The Australasian Victorian Studies Association aims to promote the activities and research of scholars in Victorian literary, historical, and cultural studies, including art history, architecture, politics, popular and
print culture, and, increasingly, considerations of 'the Victorian' beyond the chronological period, and beyond the geographical centre of British Victorian Studies.

Since its first conference in 1973, AVSA has provided a meeting place for scholars in Victorian Studies in the southern hemisphere. AVSA's membership is international, with a particular focus on Australia, New Zealand, Hong Kong, Japan and Singapore. We also have strong links with Associations in Britain and the United States.

AVSA conferences are held regularly, hosted by members around the region. The 2015 conference on the theme of 'Victorian Memory' was held at the University of Auckland, New Zealand from 3-5 February 2015.

AVSA publishes a web-based electronic journal: Australasian Journal of Victorian Studies (AJVS), which is edited by Meg Tasker. For more information about the journal, please go to its home on the National Library of Australia's Online Journal System webpage.











At the 2012 AVSA conference on ‘Victorian Vocabularies,’ held at Griffith University, each of the papers spoke to the others in diverse and profound ways. The selection of proceedings collected here and edited by Jessica Gildersleeve seeks to represent this range of approaches and to provoke further conversation about the many words, stories, and ways of describing which occurred during the Victorian period and in its legacies beyond.

The e-book format makes it easy for you to download and share with your colleagues and friends, so we can keep this conversation going. You can download Victorian Vocabularies in both Kindle and Adobe Digital files. We hope you enjoy it.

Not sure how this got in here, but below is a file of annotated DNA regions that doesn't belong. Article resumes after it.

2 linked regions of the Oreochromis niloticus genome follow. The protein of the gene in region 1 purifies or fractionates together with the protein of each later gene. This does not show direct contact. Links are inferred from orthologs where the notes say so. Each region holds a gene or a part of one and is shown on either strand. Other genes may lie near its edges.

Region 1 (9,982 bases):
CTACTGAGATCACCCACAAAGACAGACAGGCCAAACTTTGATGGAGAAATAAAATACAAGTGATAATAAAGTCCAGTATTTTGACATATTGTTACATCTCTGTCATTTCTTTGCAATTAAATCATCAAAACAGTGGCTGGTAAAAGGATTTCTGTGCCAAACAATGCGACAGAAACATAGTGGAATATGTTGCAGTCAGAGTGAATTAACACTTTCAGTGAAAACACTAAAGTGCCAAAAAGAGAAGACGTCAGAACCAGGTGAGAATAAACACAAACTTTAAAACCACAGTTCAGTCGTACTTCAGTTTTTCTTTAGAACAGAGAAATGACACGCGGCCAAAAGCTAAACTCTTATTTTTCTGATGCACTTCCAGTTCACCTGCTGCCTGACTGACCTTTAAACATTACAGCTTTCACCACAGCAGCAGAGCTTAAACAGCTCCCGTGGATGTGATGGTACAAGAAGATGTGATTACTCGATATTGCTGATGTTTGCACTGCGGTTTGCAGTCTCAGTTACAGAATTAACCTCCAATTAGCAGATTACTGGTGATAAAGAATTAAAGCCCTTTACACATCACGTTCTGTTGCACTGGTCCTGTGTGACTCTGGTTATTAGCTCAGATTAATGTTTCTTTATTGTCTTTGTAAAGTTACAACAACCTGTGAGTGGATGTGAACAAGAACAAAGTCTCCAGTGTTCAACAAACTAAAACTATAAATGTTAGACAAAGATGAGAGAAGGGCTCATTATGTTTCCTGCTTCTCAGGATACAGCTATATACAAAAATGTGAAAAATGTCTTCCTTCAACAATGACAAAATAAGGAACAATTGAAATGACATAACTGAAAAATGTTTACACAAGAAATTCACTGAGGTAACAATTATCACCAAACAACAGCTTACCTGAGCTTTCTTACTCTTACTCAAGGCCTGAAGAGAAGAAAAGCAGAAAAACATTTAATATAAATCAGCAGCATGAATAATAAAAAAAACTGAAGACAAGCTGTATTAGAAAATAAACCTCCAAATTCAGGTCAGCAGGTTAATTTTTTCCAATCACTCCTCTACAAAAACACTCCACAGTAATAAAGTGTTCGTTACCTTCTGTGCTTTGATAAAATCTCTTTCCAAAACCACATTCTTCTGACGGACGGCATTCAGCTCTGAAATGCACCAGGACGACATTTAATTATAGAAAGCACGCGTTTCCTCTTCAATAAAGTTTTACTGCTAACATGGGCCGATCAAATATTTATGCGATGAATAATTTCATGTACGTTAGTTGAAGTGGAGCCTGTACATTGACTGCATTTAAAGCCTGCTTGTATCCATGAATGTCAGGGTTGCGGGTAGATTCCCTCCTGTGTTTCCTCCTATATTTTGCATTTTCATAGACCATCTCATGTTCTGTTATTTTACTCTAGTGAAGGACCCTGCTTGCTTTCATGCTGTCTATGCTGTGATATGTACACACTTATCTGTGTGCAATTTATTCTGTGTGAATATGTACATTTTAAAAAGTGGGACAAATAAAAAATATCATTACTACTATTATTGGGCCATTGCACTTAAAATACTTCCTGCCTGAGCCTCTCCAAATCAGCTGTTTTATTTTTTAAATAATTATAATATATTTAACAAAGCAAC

* Introduction: Key Words | Jessica Gildersleeve
Mary Fortune: A Victorian Victorian | Megan Brown
* Social Hierarchies and Class Sensibilities: A Comparative Analysis of Vocabularies of Domestic Service in Mid-Victorian England and New Zealand | Jenny Coleman
* America, the Superlative: Principle, Practice, and Nationalist Rhetoric | Deborah A. Logan
Charlotte Brontë’s Vocabularies of the Body | Annette McLaren
* Two Big Bodies in Alice’s Adventures in Wonderland | Ailee Cho
* (Re-)Constructing ‘Personality’: The Aesthetic Vocabulary of Subjectivation in Oscar Wilde | Yi Cheng Teng
Thomas Hardy, John Stuart Mill and Feminism in Jude the Obscure | Farzaneh Mayabadi
* ‘This You’ll Call Sentimental, Perhaps’: Animal Death and the Propriety of Mourning | Jennifer McDonell
* Loquacious Nature | Rose Lovell-Smith
* Henry James’s Vocabulary in The Ambassadors | Suzie Gibson
*Words and Pictures: The Case of Paul and Virginia | Barbara Pauk
* The Reader, the Detective, and the City | Nicholas Cowley
* Spectacles Remembered: The Retrospective Vocabularies of a Victorian Childhood | Geoffrey A. C. Ginn
A Consideration of the Word ‘Sensation’ in the 1850s: From Wilkie Collins’ Basil to The Woman in White | Tomoko Hashino